And we postconservatives have social and political differences, too. We’re not trying to fashion America into a Christian nation or put God’s stamp of approval on the imperial ambitions of the United States. We do not think that one's gender disqualifies one from any position of leadership in home, society, or church. Further, within progressive evangelicalism, you will find not uniform prohibition, but a variety of opinions, regarding the moral status of committed homosexual relationships. Our response to poverty goes beyond charitable gifts and soup kitchens. We want to talk about and practice justice. We’re concerned about educational funding disparities, inner city unemployment rates, and global trade inequalities.
Despite all the differences, we refuse to demonize or despise conservatives. We seek an honest conversation with them, so we can acknowledge our commonalities and respectfully dialogue about our differences. Postconservatives view conservatives as reasonable people of good faith and good will.
Insofar as postconservatives subscribe to the positions I have attributed to them (and I confess I have had to over-generalize), the motivation behind their theological and ethical stance is not to accomodate to popular culture or water down the gospel, but to be faithful to the gospel.
Few forums exist for conversation among progressive evangelicals, so we are excited about Emergent. In this conversational space, we’re finding that we’re not alone. We’re finding a spiritual family. And we’re grateful that the Emergent conversation brings us together with conservative evangelicals and non-evangelicals. We support Emergent, and we hope for its continued flourishing even as we contribute to that end.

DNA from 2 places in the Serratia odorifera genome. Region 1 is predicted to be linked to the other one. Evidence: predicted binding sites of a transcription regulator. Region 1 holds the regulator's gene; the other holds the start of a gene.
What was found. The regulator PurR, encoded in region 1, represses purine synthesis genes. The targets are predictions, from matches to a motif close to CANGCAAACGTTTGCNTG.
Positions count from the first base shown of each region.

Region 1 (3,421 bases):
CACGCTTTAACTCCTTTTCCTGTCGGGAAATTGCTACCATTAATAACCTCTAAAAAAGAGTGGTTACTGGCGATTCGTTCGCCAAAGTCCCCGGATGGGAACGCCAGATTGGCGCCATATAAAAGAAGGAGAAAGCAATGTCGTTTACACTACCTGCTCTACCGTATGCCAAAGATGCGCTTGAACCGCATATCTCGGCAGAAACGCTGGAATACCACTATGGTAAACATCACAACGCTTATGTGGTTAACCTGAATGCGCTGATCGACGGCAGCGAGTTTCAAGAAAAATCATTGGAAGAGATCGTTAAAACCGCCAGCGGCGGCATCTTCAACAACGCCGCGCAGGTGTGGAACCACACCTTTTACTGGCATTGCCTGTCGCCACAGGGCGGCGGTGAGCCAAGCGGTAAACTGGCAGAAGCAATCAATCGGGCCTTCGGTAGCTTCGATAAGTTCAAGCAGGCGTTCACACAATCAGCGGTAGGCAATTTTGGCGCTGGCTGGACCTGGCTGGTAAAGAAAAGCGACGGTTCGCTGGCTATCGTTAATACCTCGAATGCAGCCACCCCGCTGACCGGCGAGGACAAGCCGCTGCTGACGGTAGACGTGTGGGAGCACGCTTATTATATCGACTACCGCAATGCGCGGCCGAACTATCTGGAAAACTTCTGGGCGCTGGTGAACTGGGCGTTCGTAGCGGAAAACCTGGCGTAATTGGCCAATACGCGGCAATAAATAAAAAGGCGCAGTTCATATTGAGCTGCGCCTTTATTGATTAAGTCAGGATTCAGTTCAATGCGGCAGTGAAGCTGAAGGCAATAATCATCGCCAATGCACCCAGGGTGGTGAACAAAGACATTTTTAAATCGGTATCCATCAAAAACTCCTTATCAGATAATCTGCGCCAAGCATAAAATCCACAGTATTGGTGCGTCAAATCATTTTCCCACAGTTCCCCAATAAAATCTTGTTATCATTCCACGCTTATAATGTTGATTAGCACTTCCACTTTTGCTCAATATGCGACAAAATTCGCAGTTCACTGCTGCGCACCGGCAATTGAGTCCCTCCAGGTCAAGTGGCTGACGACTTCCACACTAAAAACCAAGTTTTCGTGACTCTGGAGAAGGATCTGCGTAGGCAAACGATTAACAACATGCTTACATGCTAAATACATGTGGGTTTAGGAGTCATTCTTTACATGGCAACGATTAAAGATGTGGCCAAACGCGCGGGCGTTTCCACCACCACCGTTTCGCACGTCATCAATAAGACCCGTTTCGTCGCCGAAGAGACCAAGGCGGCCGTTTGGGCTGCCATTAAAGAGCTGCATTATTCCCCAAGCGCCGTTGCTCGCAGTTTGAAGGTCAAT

Now a new forum for the progressive evangelical conversation exists. Generous Orthodoxy, a nod to the same Hans Frei quote that inspired Brian McLaren’s latest book title, is designed to foster networking and dialogue among progressive evangelicals and their friends. The highlight of the site is Generous Orthodoxy ThinkTank, a collaborative blog whose authors are all progressive evangelicals in the academy. Please stop by and check the site out.
The hope in all of this is that someday progressive evangelicals will find a welcome place to share institutional space with conservatives. Also we hope that progressive evangelicals will match their conservative forebears’ creative energies and form new churches and organizations. Finally, we hope that the term “evangelical” will return to the sense it had in a previous era, before the twentieth century and its fundamentalisms, when “evangelical” was a broader, more inclusive term, spanning the Protestant spectrum. Then the need for the label “progressive evangelical” will be no more, and we will celebrate its demise. Until then, our work is cut out for us.